“Cool,” says a student with the University of Arizona Hillel Foundation. “Lovely,” says a Handmaker resident. “Vital,” says another.
They’re talking about a program that has been bringing Hillel students together with Handmaker residents, started by Adam Fox, Hillel’s engagement associate, with the help of Andrea Ramirez, Handmaker’s administrative and volunteer coordinator.
Since November, small groups of students have been visiting at Handmaker Jewish Services for the Aging, sharing a meal and conversation with residents.
“We talked about all kinds of things. It was lovely. Everyone found somewhere they can relate,” says Carol Donisi, 77, a Handmaker resident for the last year. A former dietician who has lived in Tucson since 1962, Donisi says she likes to see students involved in the community.
The students told the residents they wanted “some perspective on how we live,” she says. Although she’s not Jewish, Donisi says that in choosing an assisted living residence, she was looking “for something that had a religious background” and the mix of religions among residents at Handmaker is “very interesting.”
Bridget Ott, a freshman from Phoenix studying neuroscience and cognitive science at the UA, volunteered with the program as a way to give back to others — and to hear stories of people she might not have encountered otherwise.
Some of the residents “have really cool backstories — one lady helped invent synthesized rubber,” she says. Residents also told students about their lives, children and grandchildren, and where they used to live.
“They were all really nice. It’s just a really cool experience,” says Ott.
Brayton Person (it’s a Swedish name, pronounced with a long “e,” he explains), an 85-year-old who moved into one of Handmaker’s independent living apartments about a year ago, says Fox and the students “are very good listeners.”
A former speech pathologist in several Tucson hospitals and schools, Person has lived here since 1979. He’s grateful to have friends in town but observes that “some of us are from out of town and we come here and we don’t have anyone to call on us or sit at the table with us. I can tell how much [the students’ visits] mean to the people around me.” For Person, too, giving up the townhome he lived in for 31 years, which he’s preparing to sell, is “an adjustment.”
Along with basic questions about whether residents are well and happy, he says, they were interested to know why he chose Handmaker. Person, who is not Jewish, says he knew of Handmaker’s reputation going back many years, to when his parents spent winters in Tucson in the 1960s.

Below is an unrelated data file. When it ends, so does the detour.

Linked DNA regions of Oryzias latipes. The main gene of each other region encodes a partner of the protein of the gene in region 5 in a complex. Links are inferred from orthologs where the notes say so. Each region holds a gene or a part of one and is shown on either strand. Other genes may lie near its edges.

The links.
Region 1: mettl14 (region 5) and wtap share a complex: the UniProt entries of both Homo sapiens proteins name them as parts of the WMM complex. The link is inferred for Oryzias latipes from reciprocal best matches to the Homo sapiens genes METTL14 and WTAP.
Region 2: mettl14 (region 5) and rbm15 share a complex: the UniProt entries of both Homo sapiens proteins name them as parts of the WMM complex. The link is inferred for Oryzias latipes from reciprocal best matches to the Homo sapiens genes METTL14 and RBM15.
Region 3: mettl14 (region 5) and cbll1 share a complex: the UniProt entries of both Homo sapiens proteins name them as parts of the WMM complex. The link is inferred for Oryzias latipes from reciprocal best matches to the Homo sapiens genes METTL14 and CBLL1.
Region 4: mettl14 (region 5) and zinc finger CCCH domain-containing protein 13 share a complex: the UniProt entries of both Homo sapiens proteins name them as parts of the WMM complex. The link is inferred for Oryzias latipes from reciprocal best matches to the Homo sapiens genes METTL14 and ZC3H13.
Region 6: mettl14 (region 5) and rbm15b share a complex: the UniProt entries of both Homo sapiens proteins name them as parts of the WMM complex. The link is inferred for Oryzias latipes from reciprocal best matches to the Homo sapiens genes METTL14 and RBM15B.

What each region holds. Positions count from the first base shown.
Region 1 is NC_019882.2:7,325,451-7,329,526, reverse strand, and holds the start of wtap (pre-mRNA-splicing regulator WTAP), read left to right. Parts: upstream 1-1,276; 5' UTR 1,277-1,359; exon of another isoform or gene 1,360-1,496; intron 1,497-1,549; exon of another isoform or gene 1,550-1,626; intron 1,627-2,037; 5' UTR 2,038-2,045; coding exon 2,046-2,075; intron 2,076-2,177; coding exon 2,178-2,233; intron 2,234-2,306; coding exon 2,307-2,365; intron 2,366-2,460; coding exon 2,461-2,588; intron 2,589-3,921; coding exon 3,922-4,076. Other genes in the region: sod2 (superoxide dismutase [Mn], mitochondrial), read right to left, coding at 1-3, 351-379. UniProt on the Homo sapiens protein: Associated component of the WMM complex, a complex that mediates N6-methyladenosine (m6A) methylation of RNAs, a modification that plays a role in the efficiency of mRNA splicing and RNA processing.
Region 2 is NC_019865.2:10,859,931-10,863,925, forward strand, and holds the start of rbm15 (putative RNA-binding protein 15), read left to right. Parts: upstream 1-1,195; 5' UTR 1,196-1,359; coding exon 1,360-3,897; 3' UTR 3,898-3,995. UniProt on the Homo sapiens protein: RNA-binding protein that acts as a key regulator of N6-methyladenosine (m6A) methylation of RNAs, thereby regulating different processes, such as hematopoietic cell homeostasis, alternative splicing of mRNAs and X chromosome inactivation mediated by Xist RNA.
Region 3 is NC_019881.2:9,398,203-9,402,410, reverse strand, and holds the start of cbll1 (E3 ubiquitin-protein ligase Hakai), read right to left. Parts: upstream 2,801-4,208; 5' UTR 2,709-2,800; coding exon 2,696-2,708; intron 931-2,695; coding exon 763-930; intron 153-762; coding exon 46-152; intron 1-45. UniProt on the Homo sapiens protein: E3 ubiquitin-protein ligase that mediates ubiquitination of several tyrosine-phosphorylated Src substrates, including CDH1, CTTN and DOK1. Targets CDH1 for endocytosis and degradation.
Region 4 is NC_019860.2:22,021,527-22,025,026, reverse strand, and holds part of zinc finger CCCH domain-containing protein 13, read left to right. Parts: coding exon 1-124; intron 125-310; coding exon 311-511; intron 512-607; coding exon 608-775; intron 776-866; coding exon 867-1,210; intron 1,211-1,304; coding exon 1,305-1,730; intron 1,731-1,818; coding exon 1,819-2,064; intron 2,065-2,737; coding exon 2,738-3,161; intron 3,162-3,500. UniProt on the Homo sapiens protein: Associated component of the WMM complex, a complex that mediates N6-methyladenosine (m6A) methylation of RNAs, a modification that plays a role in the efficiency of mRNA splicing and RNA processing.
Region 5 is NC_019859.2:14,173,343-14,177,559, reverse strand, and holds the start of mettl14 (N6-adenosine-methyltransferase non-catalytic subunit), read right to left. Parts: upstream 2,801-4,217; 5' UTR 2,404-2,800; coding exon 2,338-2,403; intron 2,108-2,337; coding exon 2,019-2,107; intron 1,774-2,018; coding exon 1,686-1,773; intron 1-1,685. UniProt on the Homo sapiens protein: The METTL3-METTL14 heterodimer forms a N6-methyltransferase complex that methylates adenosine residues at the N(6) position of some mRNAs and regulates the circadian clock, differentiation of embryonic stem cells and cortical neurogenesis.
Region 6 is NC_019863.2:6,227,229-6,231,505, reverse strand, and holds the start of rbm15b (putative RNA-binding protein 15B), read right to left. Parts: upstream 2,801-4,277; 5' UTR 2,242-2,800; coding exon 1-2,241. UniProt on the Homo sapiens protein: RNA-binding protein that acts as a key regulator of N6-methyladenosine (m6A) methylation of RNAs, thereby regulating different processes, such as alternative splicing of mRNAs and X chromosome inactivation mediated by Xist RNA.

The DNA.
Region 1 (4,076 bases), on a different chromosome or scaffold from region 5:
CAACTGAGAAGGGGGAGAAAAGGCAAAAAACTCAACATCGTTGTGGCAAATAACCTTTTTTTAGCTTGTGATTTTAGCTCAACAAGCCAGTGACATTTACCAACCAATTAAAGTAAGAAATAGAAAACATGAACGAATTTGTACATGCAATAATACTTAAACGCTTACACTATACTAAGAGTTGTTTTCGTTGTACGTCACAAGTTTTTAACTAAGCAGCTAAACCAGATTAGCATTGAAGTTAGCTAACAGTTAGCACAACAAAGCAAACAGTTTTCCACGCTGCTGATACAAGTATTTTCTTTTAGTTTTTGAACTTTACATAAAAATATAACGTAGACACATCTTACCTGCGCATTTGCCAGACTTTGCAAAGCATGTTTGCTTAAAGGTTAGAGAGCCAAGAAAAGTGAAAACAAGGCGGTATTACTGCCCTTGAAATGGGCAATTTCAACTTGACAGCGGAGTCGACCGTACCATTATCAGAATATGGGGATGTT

Noting wryly that “old people love to be listened to,” he says, “it’s really neat that people like Adam take the time out of their lives to share with us and let us talk.”
Since moving into Handmaker, Person also has enjoyed the weekly visits from the Jewish community chaplain, Rabbi Richard Safran. Although Handmaker offers many activities, he says, such visits help new residents as they strive “to get our feet on the ground, spiritually, physically and every other way. The quality of visiting that people like Adam does can be a vital link to building a sense of community within ourselves.”
Fox, a native Tucsonan who graduated from Northern Arizona University in 2013 with degrees in political science and criminal justice, remembers visiting elderly relatives at Handmaker when he was a young boy. As he got older, he was active with BBYO and the Tucson Jewish Community Center, so he continued to hear about Handmaker’s role in the community.
He felt that visiting Handmaker residents was a way not only for students to give back, “but where I can be personally involved.”
“I think it’s important, no matter what people are doing, whatever profession, that they’re finding ways to help repair the world, and I think part of that is to take care of the elderly,” he says. While Handmaker is Jewish-affiliated, he wanted students to know “Handmaker is for everyone,” adding that it has “really good policies for those who can’t afford it — they don’t kick anyone out; there’s a foundation within Handmaker to help people pay.”
Along with listening to residents’ stories, he and the students enjoyed being asked about their lives. “I think that dialogue helped close a gap between generations. This is part of building the community closer.”
Over the next month, as students buckle down to final papers and exams, Fox, whose one-year fellowship ends in May, plans to continue visiting at Handmaker.
Among others, he’s connected with Person. “Brayton has an upbeat, positive perspective. He finds ways to appreciate where he’s living, and he makes the most of it. I want to be like that when I’m his age,” says Fox.
Handmaker’s Ramirez notes that she was glad to have “our future leaders coming in and seeing what Handmaker is about,” speculating that there might even be some future board members among the students.
Speaking with residents after the visits, Ramirez found they “were ecstatic to sit and talk” with the students. But the students also benefited. Fox, she recalls, was thoroughly impressed with 100-year-old Gertrude Shankman and all that she remembers of history. “He walked out of here just saying, ‘Wow!’”